Former Clinton Administration Officials Support Air Traffic Control Reform

Seven former Clinton Administration officials sent a letter to Members of the U.S. House and Senate yesterday expressing their support for air traffic control. The officials, including former Secretaries of Transportation Federico Pena and Norman Mineta, make clear that the reform ideas are bipartisan and are supported by experts. The full text of the letter is below.

In recent weeks, Congress has begun consideration of legislation to reform the structure and financing of the Federal Aviation Administration’s Air Traffic Organization.  One leading proposal would move the ATO to a non-profit corporation that would be financed by users and regulated for safety at arm’s length by the FAA.  We believe this type of reform is needed.  Numerous expert panels and studies have recommended “corporatization” of air traffic control, and both Democratic and Republican Administrations have proposed it in the past.

We participated in the effort by President Clinton and Vice President Gore to move air traffic control to a government corporation, so that it could operate more like a business and borrow on the capital markets to finance long-term capital investments.  A key goal was to accelerate the FAA’s effort to modernize its system by (among other things) shifting from 1950s-era ground-based radar to satellite-based navigation—an effort that was plagued by delays and cost overruns.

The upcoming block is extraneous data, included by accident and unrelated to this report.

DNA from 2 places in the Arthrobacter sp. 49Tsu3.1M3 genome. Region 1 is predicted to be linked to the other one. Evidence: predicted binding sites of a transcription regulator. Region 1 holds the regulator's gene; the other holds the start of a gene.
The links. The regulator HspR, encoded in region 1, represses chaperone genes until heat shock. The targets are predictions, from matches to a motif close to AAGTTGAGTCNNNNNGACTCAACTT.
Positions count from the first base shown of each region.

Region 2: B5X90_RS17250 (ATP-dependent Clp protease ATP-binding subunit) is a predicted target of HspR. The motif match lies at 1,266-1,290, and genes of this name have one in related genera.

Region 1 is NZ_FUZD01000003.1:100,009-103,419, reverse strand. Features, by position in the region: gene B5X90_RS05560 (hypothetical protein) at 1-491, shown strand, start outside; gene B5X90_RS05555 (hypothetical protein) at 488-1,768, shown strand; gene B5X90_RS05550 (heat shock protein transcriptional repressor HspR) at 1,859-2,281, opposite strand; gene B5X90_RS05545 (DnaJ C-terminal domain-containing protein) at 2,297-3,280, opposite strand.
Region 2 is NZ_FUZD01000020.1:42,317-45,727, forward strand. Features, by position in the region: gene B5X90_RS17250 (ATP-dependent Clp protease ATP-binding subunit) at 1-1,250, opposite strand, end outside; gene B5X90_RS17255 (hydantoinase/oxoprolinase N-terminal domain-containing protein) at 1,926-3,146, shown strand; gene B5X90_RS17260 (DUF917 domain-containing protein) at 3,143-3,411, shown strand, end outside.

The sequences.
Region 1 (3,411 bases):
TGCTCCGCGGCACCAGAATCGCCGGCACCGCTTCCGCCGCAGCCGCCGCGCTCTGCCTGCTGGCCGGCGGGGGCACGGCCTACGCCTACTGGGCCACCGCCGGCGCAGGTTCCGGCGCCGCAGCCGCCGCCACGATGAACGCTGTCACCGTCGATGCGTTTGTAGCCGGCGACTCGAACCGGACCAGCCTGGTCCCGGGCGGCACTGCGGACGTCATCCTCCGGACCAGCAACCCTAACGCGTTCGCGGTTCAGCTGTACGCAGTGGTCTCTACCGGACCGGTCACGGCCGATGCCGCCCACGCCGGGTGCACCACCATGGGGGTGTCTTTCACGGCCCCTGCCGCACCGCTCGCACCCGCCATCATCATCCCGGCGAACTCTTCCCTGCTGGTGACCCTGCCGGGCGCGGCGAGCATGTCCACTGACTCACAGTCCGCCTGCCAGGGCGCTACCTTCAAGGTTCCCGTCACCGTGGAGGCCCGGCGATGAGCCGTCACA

Two decades later, delays and cost overruns continue to plague the FAA’s effort to adopt next-generation satellite-based technology (NEXTGEN), and air traffic controllers still keep track of aircraft using paper strips.  In recent years, uncertainty as to the magnitude and timing of federal funding for NEXTGEN—a problem that is likely to get even worse—has added to the FAA’s challenges.

Additional evidence that the Clinton Administration was right to pursue air traffic control reform comes from the actions of other countries.  Two decades ago, only four countries had corporatized their air traffic control systems.  Today, more than 60 other countries have done so.  A dozen independent studies by the Government Accountability Office and others show that, after the change, air traffic control safety in these countries improved or remained the same and efficiency increased.

This letter is not meant as a plea to support a particular piece of legislation.  Rather, our intent is to communicate the importance of structural reform of air traffic control, generally, and to make it clear that Democrats and Republicans alike have long advocated such reform.

We are heartened by the support for reform shown by the National Air Traffic Controllers Association, which represents 17,000 FAA employees.

Air traffic control reform is long overdue in this country.  We hope it will receive bipartisan support in Congress.


Federico Pena
Secretary of Transportation, 1993-1997

Norman Mineta*
Secretary of Transportation, 2001-2006

Peter Orszag**
Director, Office of Management and Budget, 2009-2010

Joshua Gotbaum***
Senior Official in the Departments of Defense and Treasury and the Office of Management and Budget, 1993-2001

Elaine Kamarck
Director, National Performance Review, 1993-1997

Dorothy Robyn***
Special Assistant to the President for Economic Policy, 1993-2001

Gerald Baliles
Governor of Virginia (1986-1990) and Chairman of the 1993 National Commission to Ensure a Strong Competitive Airline Industry

*Mineta served as the Secretary of Commerce in the Clinton Administration
**Orszag served in several senior economic advisory positions in the Clinton Administration
***Gotbaum and Robyn also held senior political positions in the Obama Administration